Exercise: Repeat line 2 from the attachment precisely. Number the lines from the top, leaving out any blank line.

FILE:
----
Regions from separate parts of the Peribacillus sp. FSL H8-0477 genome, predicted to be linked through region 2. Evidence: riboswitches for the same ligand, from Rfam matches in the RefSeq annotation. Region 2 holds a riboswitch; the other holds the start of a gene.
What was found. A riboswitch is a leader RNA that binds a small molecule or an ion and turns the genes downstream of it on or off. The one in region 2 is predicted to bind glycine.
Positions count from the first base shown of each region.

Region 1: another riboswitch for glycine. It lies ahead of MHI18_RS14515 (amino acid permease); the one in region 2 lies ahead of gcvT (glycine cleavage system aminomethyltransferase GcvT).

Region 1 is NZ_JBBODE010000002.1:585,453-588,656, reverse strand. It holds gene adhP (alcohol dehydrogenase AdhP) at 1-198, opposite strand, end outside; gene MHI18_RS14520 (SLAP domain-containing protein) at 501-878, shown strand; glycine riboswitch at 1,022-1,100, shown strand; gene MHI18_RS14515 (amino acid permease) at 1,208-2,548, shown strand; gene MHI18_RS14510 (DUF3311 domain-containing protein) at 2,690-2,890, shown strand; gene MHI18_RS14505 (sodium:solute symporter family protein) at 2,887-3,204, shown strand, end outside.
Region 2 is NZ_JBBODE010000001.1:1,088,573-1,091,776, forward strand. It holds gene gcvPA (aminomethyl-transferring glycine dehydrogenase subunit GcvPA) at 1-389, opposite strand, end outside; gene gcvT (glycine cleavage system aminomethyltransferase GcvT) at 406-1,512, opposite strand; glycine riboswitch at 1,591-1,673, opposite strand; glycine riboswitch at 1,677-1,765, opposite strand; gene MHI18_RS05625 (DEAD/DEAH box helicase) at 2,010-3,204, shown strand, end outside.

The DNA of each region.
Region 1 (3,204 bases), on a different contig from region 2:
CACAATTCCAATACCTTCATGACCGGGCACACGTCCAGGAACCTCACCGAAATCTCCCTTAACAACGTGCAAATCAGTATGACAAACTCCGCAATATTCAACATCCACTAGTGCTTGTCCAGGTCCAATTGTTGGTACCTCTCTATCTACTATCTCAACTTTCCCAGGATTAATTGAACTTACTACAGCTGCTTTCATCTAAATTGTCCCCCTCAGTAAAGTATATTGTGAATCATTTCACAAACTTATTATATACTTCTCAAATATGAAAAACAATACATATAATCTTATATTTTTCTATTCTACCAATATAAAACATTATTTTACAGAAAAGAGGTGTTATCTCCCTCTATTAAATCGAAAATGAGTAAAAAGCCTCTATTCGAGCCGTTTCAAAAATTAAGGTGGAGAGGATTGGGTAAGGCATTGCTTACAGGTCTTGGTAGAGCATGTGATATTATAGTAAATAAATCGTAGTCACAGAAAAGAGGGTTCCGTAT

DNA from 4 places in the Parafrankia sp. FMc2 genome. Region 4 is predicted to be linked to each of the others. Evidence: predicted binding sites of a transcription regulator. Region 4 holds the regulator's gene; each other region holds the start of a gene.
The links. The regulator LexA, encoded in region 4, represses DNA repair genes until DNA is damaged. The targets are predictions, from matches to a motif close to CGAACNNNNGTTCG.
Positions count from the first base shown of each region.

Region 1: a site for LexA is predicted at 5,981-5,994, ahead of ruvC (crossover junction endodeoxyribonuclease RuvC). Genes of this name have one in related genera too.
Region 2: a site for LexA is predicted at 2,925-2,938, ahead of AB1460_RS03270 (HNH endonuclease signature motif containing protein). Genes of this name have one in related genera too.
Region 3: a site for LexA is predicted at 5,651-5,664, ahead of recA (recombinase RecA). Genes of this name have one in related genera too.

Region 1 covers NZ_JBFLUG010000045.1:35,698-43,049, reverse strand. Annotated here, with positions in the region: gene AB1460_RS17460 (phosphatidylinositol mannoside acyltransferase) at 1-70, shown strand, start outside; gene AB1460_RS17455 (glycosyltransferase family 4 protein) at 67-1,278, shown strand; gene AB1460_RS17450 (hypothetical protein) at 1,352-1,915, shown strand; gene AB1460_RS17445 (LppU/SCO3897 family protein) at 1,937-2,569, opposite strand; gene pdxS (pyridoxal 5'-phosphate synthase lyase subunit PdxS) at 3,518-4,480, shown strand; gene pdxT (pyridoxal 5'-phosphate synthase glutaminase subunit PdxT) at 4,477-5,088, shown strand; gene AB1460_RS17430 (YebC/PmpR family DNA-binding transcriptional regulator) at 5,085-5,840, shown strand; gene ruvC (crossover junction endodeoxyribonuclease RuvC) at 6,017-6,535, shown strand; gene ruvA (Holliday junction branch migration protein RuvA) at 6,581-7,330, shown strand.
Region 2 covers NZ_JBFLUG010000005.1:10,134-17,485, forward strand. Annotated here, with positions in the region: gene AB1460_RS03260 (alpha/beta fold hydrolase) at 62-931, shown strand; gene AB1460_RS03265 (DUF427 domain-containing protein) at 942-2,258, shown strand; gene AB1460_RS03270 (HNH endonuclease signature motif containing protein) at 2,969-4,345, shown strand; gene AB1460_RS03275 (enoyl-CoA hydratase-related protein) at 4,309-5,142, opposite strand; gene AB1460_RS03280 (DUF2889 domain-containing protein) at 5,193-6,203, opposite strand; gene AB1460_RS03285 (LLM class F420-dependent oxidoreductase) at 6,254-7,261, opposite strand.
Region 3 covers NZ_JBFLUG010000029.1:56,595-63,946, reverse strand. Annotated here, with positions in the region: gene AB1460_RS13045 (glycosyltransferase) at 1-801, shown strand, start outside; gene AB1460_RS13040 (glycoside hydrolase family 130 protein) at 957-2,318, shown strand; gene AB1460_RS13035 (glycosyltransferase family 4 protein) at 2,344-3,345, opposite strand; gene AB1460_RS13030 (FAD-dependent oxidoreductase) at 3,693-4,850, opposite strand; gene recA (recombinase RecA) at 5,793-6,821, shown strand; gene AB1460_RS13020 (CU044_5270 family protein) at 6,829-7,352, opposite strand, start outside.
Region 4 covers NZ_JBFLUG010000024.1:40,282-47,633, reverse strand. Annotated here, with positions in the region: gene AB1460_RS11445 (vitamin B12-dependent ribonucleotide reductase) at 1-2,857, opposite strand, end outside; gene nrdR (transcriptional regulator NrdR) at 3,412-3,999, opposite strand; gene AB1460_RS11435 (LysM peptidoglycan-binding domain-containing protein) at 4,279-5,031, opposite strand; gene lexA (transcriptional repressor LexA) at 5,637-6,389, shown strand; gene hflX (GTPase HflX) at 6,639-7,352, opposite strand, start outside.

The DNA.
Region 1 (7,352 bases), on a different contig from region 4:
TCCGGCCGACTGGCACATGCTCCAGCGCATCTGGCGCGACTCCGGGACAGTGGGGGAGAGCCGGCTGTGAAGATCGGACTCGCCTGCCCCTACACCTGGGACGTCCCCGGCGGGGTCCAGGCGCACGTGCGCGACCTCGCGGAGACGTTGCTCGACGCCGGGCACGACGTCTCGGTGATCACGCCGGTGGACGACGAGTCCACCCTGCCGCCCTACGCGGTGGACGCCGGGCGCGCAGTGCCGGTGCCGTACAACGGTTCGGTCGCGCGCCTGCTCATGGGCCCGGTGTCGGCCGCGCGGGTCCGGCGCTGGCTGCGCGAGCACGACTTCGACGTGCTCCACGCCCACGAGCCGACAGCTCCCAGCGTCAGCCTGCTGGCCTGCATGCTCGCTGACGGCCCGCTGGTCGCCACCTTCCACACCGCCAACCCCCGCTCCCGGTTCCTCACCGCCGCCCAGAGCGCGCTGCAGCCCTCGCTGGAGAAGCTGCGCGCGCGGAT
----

What was found. A riboswitch is a leader RNA that binds a small molecule or an ion and turns the genes downstream of it on or off. The one in region 2 is predicted to bind glycine.